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Why is a good board stackup important?

A successful PCB design depends on the Stackup design

Proper stackup design is important because it forms the basis of a successful printed circuit board (PCB) design. Newer ICs today have edge rates in the sub-nanosecond range; the fastest of which are multi-gigabit transceivers that have edge rates of less than 100ps. With such fast edge rates, it is important to tightly control trace impedance to meet signal integrity requirements and have consistent reference planes to meet our electromagnetic compatibility requirements. It is also essential that we explore stackup options so as not to compromise board yields as well as add unnecessary cost to the manufacturing process.
Designing an optimized board stackup.

Proper stackup design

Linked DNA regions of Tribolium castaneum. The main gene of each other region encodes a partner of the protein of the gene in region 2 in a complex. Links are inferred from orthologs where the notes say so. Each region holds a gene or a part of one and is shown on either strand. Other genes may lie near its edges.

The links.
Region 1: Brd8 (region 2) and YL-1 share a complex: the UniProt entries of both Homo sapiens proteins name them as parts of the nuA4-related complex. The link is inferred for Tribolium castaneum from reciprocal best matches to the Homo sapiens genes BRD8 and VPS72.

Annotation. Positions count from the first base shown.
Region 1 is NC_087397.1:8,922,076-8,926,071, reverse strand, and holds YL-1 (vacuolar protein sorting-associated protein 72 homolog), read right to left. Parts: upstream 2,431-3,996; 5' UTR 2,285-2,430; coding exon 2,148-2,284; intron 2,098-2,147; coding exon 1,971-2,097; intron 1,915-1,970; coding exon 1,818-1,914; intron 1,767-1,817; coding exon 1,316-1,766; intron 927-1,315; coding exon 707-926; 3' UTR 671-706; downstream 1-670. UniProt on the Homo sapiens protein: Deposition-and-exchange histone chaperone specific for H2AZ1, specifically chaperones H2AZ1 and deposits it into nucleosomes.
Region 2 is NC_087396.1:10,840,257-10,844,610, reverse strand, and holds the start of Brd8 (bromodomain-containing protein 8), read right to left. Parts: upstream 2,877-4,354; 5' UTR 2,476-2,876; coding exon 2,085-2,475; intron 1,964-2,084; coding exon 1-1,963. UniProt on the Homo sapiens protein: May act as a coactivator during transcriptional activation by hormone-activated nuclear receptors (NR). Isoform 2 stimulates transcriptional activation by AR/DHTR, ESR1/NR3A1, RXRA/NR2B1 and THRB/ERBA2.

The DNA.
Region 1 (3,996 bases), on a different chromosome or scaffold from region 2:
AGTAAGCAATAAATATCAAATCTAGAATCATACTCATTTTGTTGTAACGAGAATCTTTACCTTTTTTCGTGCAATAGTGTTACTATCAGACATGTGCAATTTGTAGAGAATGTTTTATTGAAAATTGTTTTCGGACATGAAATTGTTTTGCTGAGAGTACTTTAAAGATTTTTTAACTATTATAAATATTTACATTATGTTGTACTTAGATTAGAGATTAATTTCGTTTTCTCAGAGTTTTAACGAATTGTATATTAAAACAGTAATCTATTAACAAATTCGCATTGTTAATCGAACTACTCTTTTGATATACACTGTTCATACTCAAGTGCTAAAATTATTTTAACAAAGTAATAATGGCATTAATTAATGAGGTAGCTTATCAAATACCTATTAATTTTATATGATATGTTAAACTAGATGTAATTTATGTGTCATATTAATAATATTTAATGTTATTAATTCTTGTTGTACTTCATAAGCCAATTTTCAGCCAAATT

Pic 1. Stackup example

There are four key things to be considered when designing a good stackup for a printed circuit board. They are:

  • Signal Integrity
  • Crosstalk
  • Electromagnetic Interference
  • Manufacturing Costs

Signal Integrity

Signal Integrity is a measure of signal quality. In a digital system, a signal with ideal signal integrity resembles a trapezoid. In reality, there is always some distortion to signals on a PCB; it is more a question of what a given design can tolerate and still function reliably. A signal waveform distortion severe enough to cause a timing violation is considered a signal integrity violation.

Signal Integrity is a measure of signal quality

Pic 2. Eye diagram

Ringback, overshoot, undershoot and non-monotonic edges are some of the metrics used to measure signal quality in digital PCB design. The two primary factors that affect signal integrity of highspeed signals on a PCB are impedance discontinuities and loss (resistive and dielectric).

Impedance Discontinuities